Oxidative stress, alpha-tocopherol therapy, and atherosclerosis.

Andrea Harris, Sridevi Devaraj, Ishwarlal Jialal

Research output: Contribution to journalArticlepeer-review

43 Scopus citations

Abstract

Atherosclerosis is the leading cause of morbidity and mortality in the United States. Evidence suggests that antioxidants, especially alpha-tocopherol (AT), have potential benefits with respect to cardiovascular disease. AT has been shown to decrease lipid peroxidation, to inhibit platelet adhesion, aggregation, and smooth muscle cell proliferation, to exert anti-inflammatory effects on monocytes, and to improve endothelial function. Low levels of AT are related to a higher incidence of cardiovascular disease and increased intakes appear to afford protection against cardiovascular disease. Although clinical trials with AT supplementation to date have been conflicting, the majority of evidence supports a benefit for AT supplementation in patients with pre-existing cardiovascular disease. Clearly, more clinical trials are required in individuals with increased oxidative stress before a definitive recommendation can be made with respect to AT supplementation in atherosclerosis.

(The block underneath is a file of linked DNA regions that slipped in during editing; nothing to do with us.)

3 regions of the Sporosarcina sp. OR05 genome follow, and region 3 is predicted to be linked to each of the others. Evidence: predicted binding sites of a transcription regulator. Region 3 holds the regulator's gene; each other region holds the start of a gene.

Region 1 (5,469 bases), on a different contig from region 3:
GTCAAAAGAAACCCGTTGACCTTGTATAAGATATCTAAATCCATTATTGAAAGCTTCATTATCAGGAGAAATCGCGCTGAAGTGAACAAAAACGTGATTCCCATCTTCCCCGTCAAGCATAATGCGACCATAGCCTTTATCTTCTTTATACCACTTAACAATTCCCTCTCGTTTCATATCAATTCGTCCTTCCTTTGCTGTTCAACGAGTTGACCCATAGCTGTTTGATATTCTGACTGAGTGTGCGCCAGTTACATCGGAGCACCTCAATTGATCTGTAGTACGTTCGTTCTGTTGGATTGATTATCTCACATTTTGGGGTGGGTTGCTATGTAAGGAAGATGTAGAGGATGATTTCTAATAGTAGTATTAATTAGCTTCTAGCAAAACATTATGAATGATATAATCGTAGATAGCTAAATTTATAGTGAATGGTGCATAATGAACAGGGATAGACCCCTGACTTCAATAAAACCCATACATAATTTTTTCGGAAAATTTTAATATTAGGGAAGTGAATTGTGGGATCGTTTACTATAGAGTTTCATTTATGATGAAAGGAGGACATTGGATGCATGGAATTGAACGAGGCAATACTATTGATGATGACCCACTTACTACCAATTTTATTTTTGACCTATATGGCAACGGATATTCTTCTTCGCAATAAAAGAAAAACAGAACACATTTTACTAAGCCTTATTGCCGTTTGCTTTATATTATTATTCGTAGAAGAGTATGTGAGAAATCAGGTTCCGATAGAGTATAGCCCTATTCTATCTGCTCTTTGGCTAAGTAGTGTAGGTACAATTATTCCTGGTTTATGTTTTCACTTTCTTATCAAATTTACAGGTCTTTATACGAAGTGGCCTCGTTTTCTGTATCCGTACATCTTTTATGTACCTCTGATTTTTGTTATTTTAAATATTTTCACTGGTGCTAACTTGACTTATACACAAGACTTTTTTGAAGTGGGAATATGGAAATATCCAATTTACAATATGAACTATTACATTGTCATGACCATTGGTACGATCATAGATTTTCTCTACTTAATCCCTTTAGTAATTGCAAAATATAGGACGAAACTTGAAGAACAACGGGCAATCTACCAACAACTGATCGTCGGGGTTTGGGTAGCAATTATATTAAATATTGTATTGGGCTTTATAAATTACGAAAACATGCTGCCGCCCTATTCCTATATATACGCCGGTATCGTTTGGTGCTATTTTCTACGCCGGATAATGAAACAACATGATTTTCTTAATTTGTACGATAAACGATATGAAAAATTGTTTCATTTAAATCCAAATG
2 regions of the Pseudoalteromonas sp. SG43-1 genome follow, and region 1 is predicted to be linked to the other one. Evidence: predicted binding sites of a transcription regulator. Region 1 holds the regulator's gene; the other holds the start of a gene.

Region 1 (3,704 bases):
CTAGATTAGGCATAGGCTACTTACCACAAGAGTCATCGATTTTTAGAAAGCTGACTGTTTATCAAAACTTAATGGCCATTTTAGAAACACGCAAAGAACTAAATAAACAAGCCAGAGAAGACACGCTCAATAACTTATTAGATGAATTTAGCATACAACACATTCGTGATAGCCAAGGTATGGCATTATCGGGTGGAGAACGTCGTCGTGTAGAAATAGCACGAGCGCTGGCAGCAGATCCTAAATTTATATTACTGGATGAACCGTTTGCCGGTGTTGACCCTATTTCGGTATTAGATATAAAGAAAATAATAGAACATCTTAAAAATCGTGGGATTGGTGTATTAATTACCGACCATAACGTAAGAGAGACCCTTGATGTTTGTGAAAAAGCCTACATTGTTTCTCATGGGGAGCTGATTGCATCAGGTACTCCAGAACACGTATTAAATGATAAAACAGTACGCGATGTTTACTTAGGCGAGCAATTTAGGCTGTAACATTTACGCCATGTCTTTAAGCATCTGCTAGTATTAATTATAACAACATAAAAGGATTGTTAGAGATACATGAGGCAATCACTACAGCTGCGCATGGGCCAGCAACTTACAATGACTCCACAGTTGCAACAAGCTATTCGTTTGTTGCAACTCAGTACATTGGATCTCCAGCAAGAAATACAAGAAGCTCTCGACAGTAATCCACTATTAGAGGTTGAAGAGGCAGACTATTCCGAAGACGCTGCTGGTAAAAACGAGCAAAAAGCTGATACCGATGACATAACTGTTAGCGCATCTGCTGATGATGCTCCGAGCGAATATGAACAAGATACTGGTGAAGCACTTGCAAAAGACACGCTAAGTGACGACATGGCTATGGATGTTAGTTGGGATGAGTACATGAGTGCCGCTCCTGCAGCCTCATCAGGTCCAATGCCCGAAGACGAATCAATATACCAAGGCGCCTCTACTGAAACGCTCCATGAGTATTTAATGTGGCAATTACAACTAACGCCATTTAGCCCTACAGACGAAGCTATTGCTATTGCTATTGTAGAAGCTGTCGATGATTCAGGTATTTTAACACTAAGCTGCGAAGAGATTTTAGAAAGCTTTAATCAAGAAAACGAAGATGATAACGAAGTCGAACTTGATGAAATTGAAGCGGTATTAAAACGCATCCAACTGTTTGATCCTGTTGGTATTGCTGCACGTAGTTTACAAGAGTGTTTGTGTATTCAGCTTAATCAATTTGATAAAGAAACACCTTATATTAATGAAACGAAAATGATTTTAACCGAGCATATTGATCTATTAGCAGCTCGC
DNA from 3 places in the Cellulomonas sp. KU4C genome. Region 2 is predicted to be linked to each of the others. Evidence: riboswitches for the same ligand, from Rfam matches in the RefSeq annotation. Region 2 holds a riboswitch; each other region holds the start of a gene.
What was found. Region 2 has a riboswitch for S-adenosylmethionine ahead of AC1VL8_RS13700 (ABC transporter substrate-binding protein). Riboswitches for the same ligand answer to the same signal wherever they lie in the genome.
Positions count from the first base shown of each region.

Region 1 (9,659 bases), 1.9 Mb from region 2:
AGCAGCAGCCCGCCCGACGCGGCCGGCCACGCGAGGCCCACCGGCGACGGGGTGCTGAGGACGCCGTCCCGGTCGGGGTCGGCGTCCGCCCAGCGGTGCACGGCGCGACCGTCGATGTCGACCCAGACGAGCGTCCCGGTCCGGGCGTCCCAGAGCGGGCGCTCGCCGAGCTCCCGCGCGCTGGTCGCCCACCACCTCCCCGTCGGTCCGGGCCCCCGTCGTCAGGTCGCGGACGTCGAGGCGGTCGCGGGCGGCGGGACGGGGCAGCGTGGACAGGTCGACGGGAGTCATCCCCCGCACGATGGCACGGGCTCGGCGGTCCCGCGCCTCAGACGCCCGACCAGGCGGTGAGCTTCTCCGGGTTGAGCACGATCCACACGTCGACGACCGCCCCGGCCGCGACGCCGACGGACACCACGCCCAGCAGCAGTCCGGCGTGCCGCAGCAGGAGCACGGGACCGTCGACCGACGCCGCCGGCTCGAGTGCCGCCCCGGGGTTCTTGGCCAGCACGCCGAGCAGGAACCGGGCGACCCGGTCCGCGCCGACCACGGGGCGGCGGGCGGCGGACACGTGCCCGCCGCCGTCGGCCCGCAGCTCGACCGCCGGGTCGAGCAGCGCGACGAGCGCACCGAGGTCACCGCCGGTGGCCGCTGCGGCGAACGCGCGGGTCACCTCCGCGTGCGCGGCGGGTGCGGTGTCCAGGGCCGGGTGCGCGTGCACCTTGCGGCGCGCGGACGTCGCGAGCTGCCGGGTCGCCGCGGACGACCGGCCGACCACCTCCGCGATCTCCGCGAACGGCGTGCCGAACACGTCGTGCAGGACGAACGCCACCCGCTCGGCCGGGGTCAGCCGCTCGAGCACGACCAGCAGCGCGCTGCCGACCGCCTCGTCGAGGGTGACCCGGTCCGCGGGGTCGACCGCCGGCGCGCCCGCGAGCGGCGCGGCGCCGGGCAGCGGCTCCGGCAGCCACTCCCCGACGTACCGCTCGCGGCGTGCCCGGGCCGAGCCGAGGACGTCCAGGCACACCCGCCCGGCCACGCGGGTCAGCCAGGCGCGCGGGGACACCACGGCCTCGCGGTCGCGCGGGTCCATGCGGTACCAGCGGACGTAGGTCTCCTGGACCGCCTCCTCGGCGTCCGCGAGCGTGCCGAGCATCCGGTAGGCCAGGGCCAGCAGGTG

Original languageEnglish (US)
Pages (from-to)373-380
Number of pages8
JournalCurrent Atherosclerosis Reports
Volume4
Issue number5
StatePublished - Sep 2002
Externally publishedYes

ASJC Scopus subject areas

  • Cardiology and Cardiovascular Medicine

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